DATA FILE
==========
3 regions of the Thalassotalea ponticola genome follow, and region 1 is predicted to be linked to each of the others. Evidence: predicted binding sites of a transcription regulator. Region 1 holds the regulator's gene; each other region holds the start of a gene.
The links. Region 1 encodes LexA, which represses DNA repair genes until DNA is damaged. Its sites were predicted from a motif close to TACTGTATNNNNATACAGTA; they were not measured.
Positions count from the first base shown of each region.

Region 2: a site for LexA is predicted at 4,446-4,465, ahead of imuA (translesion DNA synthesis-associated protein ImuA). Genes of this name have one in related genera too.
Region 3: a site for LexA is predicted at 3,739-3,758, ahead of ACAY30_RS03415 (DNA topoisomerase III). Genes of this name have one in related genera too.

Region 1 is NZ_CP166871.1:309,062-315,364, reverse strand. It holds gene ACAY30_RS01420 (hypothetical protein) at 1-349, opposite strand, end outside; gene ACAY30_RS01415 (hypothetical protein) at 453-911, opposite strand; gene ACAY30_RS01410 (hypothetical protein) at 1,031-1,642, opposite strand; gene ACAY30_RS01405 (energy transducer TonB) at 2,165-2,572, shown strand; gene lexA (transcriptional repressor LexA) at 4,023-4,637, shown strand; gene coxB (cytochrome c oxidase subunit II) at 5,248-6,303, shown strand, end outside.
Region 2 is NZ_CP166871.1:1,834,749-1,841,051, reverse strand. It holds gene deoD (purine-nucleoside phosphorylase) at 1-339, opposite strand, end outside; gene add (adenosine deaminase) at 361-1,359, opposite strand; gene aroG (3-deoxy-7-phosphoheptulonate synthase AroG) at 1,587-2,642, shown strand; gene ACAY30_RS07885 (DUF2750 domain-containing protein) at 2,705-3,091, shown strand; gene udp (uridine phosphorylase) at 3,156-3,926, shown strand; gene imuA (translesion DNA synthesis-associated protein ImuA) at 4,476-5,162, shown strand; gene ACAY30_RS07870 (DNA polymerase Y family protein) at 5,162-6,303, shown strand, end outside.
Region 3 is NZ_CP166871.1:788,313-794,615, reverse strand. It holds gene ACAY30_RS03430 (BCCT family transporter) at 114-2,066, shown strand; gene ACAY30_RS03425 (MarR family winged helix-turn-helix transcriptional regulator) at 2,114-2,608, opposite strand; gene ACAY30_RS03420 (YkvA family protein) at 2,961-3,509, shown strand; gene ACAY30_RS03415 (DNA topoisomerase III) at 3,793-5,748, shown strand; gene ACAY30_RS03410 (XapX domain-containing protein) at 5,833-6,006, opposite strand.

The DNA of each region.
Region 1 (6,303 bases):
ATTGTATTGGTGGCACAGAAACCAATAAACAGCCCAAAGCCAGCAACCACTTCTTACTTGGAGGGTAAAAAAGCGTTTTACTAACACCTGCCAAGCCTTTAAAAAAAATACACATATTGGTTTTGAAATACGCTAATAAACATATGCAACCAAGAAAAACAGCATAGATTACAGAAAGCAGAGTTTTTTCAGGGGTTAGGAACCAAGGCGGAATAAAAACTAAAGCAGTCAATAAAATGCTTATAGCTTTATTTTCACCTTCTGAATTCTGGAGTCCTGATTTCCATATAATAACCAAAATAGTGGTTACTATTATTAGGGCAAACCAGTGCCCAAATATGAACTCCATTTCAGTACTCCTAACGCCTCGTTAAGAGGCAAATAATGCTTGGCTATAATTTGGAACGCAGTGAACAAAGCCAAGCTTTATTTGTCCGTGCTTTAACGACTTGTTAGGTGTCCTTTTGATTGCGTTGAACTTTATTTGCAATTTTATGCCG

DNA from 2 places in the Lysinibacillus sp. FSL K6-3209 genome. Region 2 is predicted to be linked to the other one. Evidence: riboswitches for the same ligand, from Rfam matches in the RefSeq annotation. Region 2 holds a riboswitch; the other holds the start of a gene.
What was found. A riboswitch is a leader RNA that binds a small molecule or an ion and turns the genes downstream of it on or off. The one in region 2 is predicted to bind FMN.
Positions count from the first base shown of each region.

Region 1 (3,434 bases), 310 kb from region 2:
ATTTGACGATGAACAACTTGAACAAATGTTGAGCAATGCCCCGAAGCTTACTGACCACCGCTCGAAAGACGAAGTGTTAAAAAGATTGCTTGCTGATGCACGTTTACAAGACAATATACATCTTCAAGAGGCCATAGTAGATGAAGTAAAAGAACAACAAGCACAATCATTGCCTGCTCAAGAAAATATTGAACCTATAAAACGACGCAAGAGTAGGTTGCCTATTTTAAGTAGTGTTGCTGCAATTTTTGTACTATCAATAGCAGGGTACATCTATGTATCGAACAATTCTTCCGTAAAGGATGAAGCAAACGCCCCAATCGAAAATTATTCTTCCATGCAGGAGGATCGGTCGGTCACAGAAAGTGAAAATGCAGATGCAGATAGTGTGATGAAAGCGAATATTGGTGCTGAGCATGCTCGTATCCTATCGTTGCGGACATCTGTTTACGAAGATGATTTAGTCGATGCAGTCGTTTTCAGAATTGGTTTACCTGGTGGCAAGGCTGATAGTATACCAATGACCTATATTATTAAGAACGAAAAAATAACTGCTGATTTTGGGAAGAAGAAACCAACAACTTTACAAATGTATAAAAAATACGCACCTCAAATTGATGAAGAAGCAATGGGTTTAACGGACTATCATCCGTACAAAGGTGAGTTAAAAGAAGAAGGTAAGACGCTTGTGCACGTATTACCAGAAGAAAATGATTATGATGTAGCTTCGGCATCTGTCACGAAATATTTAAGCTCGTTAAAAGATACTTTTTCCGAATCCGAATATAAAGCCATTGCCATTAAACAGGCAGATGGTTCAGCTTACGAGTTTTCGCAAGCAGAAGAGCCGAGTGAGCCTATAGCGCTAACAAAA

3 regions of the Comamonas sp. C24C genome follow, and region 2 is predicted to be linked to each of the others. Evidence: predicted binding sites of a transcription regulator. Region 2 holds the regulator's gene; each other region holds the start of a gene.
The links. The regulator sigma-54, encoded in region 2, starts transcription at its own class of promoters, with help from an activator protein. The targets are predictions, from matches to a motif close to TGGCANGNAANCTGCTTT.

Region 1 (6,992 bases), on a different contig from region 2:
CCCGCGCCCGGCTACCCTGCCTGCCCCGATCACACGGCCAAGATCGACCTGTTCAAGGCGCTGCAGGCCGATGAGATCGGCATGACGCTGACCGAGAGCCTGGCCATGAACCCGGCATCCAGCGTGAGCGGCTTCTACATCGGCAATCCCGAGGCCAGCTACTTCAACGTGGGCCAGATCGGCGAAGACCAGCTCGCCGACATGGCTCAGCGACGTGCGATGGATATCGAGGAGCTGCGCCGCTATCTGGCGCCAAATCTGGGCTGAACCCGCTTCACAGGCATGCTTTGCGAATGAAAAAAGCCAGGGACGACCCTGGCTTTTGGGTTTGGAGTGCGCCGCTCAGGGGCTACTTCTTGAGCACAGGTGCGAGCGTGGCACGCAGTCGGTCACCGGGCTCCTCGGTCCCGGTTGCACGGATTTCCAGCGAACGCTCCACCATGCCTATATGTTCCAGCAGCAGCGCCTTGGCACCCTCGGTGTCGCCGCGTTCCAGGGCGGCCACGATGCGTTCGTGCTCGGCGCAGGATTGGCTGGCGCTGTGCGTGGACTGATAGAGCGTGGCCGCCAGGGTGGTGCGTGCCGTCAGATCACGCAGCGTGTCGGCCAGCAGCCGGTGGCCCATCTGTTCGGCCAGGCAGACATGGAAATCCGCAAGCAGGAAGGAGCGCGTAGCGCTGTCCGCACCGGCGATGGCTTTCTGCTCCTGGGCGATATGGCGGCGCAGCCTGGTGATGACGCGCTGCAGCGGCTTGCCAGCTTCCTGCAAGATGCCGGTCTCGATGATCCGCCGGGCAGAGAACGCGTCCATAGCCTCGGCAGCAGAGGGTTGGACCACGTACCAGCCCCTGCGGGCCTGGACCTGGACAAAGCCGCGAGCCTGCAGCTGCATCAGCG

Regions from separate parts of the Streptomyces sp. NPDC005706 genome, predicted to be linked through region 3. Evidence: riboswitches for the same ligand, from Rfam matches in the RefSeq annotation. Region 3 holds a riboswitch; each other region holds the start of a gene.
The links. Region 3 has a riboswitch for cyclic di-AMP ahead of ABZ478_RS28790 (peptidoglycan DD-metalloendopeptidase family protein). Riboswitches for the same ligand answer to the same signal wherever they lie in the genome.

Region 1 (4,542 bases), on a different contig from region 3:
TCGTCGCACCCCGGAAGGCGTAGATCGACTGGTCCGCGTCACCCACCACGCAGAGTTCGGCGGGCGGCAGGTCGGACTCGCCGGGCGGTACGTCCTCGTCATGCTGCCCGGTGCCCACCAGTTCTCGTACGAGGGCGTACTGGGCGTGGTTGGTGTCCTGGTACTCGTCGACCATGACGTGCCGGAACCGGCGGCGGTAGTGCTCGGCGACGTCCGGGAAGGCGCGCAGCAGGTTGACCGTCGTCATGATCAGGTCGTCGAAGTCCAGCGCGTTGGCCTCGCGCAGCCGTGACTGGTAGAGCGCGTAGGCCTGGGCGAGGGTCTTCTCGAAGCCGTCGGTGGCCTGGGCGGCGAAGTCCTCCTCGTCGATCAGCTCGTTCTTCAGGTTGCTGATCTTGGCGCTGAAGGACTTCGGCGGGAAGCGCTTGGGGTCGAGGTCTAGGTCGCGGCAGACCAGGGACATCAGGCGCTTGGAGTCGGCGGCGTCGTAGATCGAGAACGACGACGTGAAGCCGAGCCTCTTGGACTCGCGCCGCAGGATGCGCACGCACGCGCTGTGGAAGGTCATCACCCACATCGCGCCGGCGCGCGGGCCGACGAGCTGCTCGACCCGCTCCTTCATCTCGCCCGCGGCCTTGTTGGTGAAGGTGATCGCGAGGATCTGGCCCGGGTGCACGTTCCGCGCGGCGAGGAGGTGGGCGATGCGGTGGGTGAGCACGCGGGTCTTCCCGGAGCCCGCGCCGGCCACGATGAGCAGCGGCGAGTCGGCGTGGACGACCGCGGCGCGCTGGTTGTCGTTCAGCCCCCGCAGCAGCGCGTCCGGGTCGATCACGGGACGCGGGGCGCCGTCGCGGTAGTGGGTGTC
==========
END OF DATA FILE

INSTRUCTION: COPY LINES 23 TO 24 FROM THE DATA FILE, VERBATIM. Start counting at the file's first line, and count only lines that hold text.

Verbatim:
Region 1 (4,542 bases), on a different contig from region 3:
TCGTCGCACCCCGGAAGGCGTAGATCGACTGGTCCGCGTCACCCACCACGCAGAGTTCGGCGGGCGGCAGGTCGGACTCGCCGGGCGGTACGTCCTCGTCATGCTGCCCGGTGCCCACCAGTTCTCGTACGAGGGCGTACTGGGCGTGGTTGGTGTCCTGGTACTCGTCGACCATGACGTGCCGGAACCGGCGGCGGTAGTGCTCGGCGACGTCCGGGAAGGCGCGCAGCAGGTTGACCGTCGTCATGATCAGGTCGTCGAAGTCCAGCGCGTTGGCCTCGCGCAGCCGTGACTGGTAGAGCGCGTAGGCCTGGGCGAGGGTCTTCTCGAAGCCGTCGGTGGCCTGGGCGGCGAAGTCCTCCTCGTCGATCAGCTCGTTCTTCAGGTTGCTGATCTTGGCGCTGAAGGACTTCGGCGGGAAGCGCTTGGGGTCGAGGTCTAGGTCGCGGCAGACCAGGGACATCAGGCGCTTGGAGTCGGCGGCGTCGTAGATCGAGAACGACGACGTGAAGCCGAGCCTCTTGGACTCGCGCCGCAGGATGCGCACGCACGCGCTGTGGAAGGTCATCACCCACATCGCGCCGGCGCGCGGGCCGACGAGCTGCTCGACCCGCTCCTTCATCTCGCCCGCGGCCTTGTTGGTGAAGGTGATCGCGAGGATCTGGCCCGGGTGCACGTTCCGCGCGGCGAGGAGGTGGGCGATGCGGTGGGTGAGCACGCGGGTCTTCCCGGAGCCCGCGCCGGCCACGATGAGCAGCGGCGAGTCGGCGTGGACGACCGCGGCGCGCTGGTTGTCGTTCAGCCCCCGCAGCAGCGCGTCCGGGTCGATCACGGGACGCGGGGCGCCGTCGCGGTAGTGGGTGTC